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Hyloscirtus tolkieni, A New Stream Frog Species Named After J.R.R. Tolkien

The Río Negro Stream frog lives in the clean streams of the Río Negro-Sopladora National Park.

A new species of stream frog from the Ecuadorian Andes has been named after J.R.R. Tolkien, the author of The Hobbit and The Lord of the Rings. The fr

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A new species of stream frog from the Ecuadorian Andes has been named after J.R.R. Tolkien, the author of The Hobbit and The Lord of the Rings. The frog, Hyloscirtus tolkieni was discovered and described by researchers Juan C. Sánchez-Nivicela, José M. Falcón-Reibán, and Diego F. Cisneros-Heredia. They are from the Universidad San Francisco de Quito, Quito, Ecuador, Universidad Nacional de Colombia, Bogotá, Colombia, Instituto Nacional de Biodiversidad, Quito, Ecuador and the Universidad Complutense de Madrid, Madrid, Spain.

The Río Negro Stream frog, (Hyloscirtus tolkieni) lives in the clean streams of the Río Negro-Sopladora National Park. This park has been declared a protected area and it consists of thousands of hectares of primary forestlands in the southeastern portion of Ecuador. Their primary habitat is riparian (area between the land and a river or stream) vegetation. Their tadpoles are said to develop and grow within the rocks of the fast moving currents of the streams and rivers in which the edges were deposited.


The single holotype was found on the southeastern slopes of the Cordillera Oriental mountains of the Ecuadorian Andes mountains at an elevation of 3190 m. It was active at night amongst tree branches and about 5 meters above the ground and 8 meters from the nearest stream.

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“For weeks, we explored different areas of the Río Negro-Sopladora National Park, walking from paramo grasslands at 3,100 meters elevation to forests at 1,000 m. We found a single individual of this new species of frog, which we found impressive due to its colouration and large size,” Juan Carlos Sánchez Nivicela, associate researcher at the Museum of Zoology of the Universidad San Francisco de Quito USFQ said in a statement released to the media. Sánchez Nivicela is from the the National Institute of Biodiversity and is also a co-author of the study on the new frog species.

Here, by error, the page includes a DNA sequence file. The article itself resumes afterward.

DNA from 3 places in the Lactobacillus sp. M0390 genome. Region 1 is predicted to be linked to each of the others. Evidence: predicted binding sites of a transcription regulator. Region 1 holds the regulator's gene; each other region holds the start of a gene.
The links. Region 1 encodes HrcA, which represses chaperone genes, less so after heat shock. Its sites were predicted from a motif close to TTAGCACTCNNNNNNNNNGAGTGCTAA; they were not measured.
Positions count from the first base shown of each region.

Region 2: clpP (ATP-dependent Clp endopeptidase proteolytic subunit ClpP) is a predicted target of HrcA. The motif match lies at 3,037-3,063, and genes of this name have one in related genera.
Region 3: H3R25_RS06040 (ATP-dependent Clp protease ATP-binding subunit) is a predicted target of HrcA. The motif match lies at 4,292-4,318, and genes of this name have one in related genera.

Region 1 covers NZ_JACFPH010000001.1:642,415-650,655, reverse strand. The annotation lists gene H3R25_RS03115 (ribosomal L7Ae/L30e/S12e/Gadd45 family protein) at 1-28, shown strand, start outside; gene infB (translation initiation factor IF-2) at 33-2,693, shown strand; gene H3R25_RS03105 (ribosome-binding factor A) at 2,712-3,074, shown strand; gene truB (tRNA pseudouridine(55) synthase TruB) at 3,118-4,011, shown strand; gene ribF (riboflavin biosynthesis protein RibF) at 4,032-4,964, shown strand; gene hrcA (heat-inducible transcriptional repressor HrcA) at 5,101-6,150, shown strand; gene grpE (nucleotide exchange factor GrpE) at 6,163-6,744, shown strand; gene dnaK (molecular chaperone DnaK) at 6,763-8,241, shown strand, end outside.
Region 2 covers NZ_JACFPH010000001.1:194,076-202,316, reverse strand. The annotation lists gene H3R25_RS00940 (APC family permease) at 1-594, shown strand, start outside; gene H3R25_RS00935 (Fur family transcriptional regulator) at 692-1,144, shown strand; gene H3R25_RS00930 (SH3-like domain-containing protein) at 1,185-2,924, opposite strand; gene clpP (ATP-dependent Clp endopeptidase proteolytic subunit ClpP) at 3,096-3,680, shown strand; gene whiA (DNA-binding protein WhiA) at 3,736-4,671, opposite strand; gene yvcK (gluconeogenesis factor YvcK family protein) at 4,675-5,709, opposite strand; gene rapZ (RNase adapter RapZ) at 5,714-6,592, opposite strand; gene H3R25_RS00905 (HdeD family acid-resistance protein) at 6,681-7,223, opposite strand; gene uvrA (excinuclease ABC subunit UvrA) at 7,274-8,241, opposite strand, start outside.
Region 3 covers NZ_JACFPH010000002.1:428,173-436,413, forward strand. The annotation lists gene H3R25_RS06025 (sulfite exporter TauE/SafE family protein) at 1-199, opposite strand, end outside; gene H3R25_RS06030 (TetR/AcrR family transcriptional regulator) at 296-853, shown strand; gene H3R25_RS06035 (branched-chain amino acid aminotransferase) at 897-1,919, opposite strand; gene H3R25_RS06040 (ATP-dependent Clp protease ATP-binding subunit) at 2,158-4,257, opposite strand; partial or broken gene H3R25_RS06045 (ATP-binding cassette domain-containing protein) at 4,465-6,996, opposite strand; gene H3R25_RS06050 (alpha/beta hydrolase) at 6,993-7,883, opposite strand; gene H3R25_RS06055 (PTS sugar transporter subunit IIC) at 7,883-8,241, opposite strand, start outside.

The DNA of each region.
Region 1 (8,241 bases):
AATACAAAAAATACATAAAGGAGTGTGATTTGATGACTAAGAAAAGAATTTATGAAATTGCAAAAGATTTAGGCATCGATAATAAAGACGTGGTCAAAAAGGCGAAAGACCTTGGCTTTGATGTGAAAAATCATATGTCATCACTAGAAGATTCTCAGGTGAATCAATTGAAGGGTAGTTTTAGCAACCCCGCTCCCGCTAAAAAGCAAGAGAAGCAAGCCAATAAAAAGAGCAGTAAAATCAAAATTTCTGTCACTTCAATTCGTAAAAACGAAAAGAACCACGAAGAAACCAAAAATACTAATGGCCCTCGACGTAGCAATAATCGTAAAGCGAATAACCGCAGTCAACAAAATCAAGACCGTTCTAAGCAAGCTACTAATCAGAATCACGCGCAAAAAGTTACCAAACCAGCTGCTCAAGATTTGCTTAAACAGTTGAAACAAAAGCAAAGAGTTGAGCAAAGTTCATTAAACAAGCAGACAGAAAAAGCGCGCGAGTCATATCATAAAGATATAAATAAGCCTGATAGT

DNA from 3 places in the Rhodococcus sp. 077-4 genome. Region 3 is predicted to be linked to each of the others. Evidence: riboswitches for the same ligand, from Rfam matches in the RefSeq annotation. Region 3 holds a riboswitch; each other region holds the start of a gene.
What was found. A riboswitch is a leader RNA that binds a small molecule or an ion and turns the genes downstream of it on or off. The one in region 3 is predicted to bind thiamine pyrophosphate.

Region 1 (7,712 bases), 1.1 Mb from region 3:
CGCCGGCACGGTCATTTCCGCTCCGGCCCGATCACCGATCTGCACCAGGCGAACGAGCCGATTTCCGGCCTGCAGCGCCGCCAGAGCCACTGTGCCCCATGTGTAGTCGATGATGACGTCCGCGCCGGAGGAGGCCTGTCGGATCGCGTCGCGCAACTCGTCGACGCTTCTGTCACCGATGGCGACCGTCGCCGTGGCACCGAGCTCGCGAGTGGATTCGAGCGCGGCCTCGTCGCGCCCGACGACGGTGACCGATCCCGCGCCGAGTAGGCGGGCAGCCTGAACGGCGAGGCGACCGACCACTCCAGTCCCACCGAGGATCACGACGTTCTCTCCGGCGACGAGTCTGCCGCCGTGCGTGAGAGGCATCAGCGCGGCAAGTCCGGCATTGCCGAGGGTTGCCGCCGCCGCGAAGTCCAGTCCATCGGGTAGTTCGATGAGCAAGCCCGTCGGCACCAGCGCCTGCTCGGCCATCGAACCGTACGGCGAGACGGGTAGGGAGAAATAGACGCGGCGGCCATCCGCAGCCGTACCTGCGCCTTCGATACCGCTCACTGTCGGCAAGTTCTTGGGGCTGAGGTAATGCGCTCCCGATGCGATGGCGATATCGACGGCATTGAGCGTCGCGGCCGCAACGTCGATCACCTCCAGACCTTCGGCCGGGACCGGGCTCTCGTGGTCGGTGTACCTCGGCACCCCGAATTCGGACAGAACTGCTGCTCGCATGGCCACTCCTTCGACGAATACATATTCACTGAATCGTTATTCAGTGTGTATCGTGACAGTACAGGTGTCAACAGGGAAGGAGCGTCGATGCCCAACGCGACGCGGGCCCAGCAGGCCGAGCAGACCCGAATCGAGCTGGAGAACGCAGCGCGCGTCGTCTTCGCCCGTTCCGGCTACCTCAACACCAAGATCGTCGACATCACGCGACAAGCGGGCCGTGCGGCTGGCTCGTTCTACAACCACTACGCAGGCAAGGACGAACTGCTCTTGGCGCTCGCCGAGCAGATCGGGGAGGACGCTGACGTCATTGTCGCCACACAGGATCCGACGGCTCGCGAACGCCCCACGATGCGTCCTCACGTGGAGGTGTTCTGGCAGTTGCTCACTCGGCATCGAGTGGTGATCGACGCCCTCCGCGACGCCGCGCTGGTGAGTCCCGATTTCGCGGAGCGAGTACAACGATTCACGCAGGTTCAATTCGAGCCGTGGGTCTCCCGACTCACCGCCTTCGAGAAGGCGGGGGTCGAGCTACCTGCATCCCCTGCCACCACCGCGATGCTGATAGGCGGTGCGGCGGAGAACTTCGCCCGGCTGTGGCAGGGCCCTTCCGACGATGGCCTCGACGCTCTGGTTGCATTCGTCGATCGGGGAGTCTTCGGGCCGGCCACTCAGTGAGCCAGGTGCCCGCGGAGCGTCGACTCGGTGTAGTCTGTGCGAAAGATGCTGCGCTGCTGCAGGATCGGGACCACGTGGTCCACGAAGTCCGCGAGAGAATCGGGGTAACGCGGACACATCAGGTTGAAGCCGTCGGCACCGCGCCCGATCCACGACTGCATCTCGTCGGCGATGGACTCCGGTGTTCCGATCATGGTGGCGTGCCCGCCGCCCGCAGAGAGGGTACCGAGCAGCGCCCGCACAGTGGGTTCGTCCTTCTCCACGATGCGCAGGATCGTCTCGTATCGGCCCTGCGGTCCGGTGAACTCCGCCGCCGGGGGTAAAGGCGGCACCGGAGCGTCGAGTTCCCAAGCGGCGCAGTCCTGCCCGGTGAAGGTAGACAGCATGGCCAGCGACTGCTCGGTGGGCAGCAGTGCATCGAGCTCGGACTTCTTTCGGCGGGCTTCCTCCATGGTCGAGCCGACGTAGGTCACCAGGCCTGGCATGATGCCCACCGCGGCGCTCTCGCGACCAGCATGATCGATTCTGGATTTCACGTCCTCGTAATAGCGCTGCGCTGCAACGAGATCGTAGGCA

Hyloscirtus tolkieni stream frog

Holotype of Hyloscirtus tolkieni sp. nov. (SVL = 64.9 mm) in life: a fronto-lateral view b lateral view of head c frontal view d dorso-lateral view. Photographs by Juan C. Sánchez-Nivicela.

The Río Negro Stream frog measures 65mm in length and has a grayish green back with yellow spots and black specks, the press release notes. Its irises are pink and black and is yellow with black spots on its throat, belly and flanks, and on the undersides of its legs. Its fingers and toes have black bars and spots with stripes.

Only one frog from a single locality was found and it was used to conduct the study of the amphibian. The next step for the authors are to establish an assessment of its conservation status and risk of extinction. This will include research and monitoring actions that will enable scientists to study the life history of this frog, its ecology, and population size and dynamics. The researchers also suggest exploring other sites for other populations to determine whether there are any threats to the frog, such as invasive species, mining, emerging diseases and climate change.

Stream Frog Genus Hyloscirtus

The genus in which the Río Negro Stream frog belongs includes 39 known species of stream breeding treefrogs. These frogs are found from Costa Rica to Bolivia and are generally large in size at around 60mm.


“In a stream in the forest there lived a Hyloscirtus. Not a nasty, dirty stream, with spoor of contamination and a muddy smell, nor yet a dry, bare, sandy stream with nothing in it to perch on or to eat: it was a Hyloscirtus-stream, and that means environmental quality.”

(adapted from the opening of “The Hobbit” by J. R. R. Tolkien)

The complete paper, “A new stream treefrog of the genus Hyloscirtus (Amphibia, Hylidae) from the Río Negro-Sopladora National Park, Ecuador” can be read on the ZooKeys website.